By Allison Bell
The Centers for Medicare & Medicaid Services
has completed testing part of the "data hub" that's supposed to sit at the heart of the new exchange system.
CMS hopes to complete the rest of the testing by the end of August.
CMS Administrator Marilyn Tavenner gave Congress an update on data hub testing progress Wednesday at a hearing on the "Obamacare information sharing apparatus," organized by a House Oversight and Government Reform Committee subcommittee and a House Homeland Security Committee subcommittee.
CMS is developing the data hub to help the exchanges use IRS tax data and other federal government data to verfiy applicants eligibility.
CMS spent about $394 million between 2010 and March 31 to develop and test the hub, with $303 million of the funding going to 10 major contractors, witnesses said.
The agency began testing the hub connections with the IRS about a year ago, and 95 percent of the testing was done by the end of June, Tavenner said. CMS started testing integration with some state exchanges in February.
It also started testing integration with Social Security Administration, Department of Homeland Security and other state exchange systems earlier this summer, and that should be done by the end of August, Tavenner said.
Lawmakers at the hearing said they fear problems with implementing PPACA
and setting up the hub could lead to data security and health information privacy problems.
Rep. James Lankford, R-Okla., said he sees the potential for users to commit acts of intentional fraud, in addition to honest mistakes.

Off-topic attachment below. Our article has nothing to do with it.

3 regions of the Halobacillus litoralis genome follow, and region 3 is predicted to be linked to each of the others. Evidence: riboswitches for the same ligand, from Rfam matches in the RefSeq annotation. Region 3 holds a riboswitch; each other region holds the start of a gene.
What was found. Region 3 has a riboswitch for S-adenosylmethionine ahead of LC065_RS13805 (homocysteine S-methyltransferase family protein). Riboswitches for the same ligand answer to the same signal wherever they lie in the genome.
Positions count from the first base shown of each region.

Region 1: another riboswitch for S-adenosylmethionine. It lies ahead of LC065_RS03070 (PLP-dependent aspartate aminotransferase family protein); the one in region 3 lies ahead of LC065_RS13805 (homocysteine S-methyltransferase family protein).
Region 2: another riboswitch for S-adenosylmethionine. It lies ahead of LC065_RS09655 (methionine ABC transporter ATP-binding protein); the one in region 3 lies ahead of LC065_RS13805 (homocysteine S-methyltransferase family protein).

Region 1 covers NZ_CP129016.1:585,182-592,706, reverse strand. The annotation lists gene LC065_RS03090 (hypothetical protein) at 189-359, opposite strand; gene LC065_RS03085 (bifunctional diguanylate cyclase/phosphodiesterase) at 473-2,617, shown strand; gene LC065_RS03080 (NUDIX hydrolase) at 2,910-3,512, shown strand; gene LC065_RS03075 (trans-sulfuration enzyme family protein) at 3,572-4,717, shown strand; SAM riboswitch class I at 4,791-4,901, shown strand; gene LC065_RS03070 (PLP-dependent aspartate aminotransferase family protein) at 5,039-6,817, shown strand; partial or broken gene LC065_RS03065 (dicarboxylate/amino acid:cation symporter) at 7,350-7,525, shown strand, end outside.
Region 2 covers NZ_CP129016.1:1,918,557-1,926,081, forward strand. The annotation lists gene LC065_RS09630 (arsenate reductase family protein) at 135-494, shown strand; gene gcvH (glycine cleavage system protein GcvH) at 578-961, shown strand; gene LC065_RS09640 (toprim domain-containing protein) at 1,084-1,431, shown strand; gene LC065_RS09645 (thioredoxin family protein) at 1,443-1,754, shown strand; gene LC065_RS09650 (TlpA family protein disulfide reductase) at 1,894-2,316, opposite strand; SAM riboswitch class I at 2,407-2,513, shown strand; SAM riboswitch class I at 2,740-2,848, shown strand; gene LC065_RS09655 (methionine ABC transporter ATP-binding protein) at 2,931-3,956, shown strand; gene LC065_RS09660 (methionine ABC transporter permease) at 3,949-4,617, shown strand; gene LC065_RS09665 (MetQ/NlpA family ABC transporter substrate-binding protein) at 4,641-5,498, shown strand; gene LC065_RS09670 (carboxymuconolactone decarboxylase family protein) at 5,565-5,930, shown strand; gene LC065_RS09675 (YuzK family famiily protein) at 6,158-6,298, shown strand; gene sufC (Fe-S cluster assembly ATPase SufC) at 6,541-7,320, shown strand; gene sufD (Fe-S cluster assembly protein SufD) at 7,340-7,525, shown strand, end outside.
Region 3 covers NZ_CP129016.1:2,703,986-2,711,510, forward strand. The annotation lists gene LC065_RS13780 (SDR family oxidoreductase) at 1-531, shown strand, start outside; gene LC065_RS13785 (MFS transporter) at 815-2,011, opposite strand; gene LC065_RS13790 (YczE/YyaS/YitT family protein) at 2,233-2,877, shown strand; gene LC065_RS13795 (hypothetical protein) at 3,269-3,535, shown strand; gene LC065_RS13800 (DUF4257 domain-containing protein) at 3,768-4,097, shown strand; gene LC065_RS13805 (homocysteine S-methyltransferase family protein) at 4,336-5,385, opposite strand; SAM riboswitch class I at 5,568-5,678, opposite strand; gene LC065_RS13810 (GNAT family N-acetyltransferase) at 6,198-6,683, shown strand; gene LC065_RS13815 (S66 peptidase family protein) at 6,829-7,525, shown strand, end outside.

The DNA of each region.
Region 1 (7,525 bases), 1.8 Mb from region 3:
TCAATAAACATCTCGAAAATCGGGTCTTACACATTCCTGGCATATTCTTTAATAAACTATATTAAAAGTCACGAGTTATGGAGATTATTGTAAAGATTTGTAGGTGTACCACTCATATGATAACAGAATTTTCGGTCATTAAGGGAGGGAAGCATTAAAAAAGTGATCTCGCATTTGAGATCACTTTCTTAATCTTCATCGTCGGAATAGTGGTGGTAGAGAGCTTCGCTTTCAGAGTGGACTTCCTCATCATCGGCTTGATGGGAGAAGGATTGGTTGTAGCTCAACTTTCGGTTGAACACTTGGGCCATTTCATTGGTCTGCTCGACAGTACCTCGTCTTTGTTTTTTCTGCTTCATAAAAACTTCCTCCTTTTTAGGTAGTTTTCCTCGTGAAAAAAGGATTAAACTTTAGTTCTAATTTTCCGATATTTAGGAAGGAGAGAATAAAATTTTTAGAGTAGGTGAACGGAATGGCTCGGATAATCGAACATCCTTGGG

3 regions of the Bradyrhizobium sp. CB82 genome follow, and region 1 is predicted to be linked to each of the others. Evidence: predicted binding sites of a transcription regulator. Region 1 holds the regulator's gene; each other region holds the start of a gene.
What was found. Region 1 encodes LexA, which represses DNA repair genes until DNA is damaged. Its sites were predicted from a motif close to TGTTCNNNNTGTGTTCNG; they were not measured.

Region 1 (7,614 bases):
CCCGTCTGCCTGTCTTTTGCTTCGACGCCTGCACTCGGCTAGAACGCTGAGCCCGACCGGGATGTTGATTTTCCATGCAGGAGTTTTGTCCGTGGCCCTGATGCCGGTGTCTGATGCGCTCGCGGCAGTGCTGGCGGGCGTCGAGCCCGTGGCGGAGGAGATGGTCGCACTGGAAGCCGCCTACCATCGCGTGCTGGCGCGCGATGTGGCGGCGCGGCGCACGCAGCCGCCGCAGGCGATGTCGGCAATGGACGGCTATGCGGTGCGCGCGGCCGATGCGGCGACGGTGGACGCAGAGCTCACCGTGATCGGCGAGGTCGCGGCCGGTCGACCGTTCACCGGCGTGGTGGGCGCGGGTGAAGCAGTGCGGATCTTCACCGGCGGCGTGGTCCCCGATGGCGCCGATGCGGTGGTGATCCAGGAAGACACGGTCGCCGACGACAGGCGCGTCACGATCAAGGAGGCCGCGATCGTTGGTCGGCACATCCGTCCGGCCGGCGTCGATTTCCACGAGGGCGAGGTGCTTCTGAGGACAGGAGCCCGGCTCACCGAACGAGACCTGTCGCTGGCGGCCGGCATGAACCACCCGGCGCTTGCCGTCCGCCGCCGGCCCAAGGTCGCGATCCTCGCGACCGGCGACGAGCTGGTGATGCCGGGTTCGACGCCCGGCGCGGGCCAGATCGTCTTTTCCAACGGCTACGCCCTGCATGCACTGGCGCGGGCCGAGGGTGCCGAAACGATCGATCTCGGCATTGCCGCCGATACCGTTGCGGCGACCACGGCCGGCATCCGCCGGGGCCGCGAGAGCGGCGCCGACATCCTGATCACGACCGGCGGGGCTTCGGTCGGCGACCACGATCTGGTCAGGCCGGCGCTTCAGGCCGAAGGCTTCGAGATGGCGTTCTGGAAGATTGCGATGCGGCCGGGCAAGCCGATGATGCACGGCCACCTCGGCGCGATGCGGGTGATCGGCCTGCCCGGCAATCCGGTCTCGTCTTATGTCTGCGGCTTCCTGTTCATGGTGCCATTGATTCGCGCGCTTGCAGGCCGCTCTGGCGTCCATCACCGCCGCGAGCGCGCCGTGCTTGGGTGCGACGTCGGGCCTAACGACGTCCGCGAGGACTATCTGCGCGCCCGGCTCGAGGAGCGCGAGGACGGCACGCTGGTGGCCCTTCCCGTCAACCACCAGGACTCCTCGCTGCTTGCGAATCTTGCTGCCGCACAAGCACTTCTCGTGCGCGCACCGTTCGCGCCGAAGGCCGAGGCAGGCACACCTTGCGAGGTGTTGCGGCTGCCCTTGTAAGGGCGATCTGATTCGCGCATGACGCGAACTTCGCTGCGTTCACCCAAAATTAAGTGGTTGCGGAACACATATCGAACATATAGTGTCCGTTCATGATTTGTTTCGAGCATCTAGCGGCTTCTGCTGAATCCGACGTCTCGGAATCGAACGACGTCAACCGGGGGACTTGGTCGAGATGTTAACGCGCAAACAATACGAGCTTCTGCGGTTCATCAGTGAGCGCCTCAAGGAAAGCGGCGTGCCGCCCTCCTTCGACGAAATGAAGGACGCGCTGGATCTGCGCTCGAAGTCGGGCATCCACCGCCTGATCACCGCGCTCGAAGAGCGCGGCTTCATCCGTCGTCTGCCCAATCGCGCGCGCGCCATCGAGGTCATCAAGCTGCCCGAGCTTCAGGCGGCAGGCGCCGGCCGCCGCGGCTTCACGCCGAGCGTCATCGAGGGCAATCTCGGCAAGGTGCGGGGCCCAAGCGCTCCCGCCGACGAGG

Rep. Jackie Speier, D-Calif., a PPACA supporter, said she objects to "sweeping allegations" by PPACA opponents who want to sabotage implementation.
But "I believe that the hub has a giant bull's eye on it," Speier said later in the hearing. "The potential for it being hacked is great."
Rep. Michelle Lujan Grisham, D-N.M., countered that state Medicaid programs have been using, storing and exchanging similar types of information for years without running into noteworthy data security or privacy breach problems.
Daniel Werfel, an IRS
deputy commissioner, said any agency that wants to get access to IRS data will have to use a 61-page "Safeguard Procedures Report" template and get into an IRS data protection program that involves regular on-site inspections.
Lujan Grisham said lawmakers with a sincere interest in protecting any IRS data or other data shared with the exchange data hub should support moves to protect the IRS budget against the effects of a 24 percent sequestration cut.
Originally published on LifeHealthPro.com